Robin Wright writes: Over the past few months, as the size of the Islamic State’s caliphate rapidly shrunk, the Pentagon began citing the number of enemy dead as an important barometer of longer-term success. “We have killed, in conservative estimates, sixty thousand to seventy thousand,” General Raymond Thomas, the head of U.S. Special Operations Command, told the Aspen Security Forum, in July. “They declared an army, they put it on the battlefield, and we went to war with it.”
A high kill rate, which once misled the U.S. military about its prospects in Vietnam, has eased concerns in the U.S. today about future attempts at revenge from isis’s foreign fighters. “We’re not seeing a lot of flow out of the core caliphate, because most of those people are dead now,” Lieutenant General Kenneth McKenzie, Jr., the director of the Pentagon’s Joint Staff, confidently told reporters this month. “They’re unable to manifest the former activities they did to try to pose themselves as a state.”
Yet the calculus is pivotal now that the isis pseudo-caliphate has collapsed: Just how many fighters have survived? Where are they? What threat do they pose? Between 2014 and 2016, the perpetrators of all but four of the forty-two terrorist attacks in the West had some connection to isis, the European Commission’s Radicalization Awareness Network said, in July.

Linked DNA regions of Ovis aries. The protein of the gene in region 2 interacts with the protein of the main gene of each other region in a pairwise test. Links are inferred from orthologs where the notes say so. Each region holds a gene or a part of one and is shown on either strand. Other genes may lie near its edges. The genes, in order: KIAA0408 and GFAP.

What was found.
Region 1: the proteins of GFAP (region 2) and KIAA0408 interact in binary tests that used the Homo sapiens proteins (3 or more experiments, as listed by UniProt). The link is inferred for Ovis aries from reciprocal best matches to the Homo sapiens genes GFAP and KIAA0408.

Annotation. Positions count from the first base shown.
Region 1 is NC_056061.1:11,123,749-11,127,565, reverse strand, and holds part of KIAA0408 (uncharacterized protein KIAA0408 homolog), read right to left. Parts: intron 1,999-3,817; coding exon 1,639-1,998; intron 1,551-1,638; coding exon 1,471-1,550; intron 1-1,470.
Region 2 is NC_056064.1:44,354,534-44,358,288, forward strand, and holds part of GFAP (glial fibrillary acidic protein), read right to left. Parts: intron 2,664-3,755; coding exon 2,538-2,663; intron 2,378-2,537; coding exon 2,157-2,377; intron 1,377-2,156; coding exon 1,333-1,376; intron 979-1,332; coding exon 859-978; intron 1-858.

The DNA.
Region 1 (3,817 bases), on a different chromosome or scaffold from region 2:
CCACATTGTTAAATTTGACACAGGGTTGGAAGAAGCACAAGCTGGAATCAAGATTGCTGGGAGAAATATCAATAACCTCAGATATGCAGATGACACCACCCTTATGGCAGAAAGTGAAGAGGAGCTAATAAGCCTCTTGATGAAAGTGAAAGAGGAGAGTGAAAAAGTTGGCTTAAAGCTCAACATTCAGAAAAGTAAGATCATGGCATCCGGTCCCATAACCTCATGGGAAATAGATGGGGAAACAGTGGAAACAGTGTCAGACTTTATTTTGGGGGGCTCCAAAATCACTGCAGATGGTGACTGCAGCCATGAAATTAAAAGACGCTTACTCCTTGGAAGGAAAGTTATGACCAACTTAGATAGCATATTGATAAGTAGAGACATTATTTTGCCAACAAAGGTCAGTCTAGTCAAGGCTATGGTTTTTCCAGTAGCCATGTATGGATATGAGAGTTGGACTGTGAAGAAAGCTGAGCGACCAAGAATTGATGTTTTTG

A new report, to be released Tuesday by the Soufan Group and the Global Strategy Network, details some of the answers: At least fifty-six hundred people from thirty-three countries have already gone home—and most countries don’t yet have a head count. On average, twenty to thirty per cent of the foreign fighters from Europe have already returned there—though it’s fifty per cent in Britain, Denmark, and Sweden. Thousands more who fought for isis are stuck near the borders of Turkey, Jordan, or Iraq, and are believed to be trying to get back to their home countries. [Continue reading…]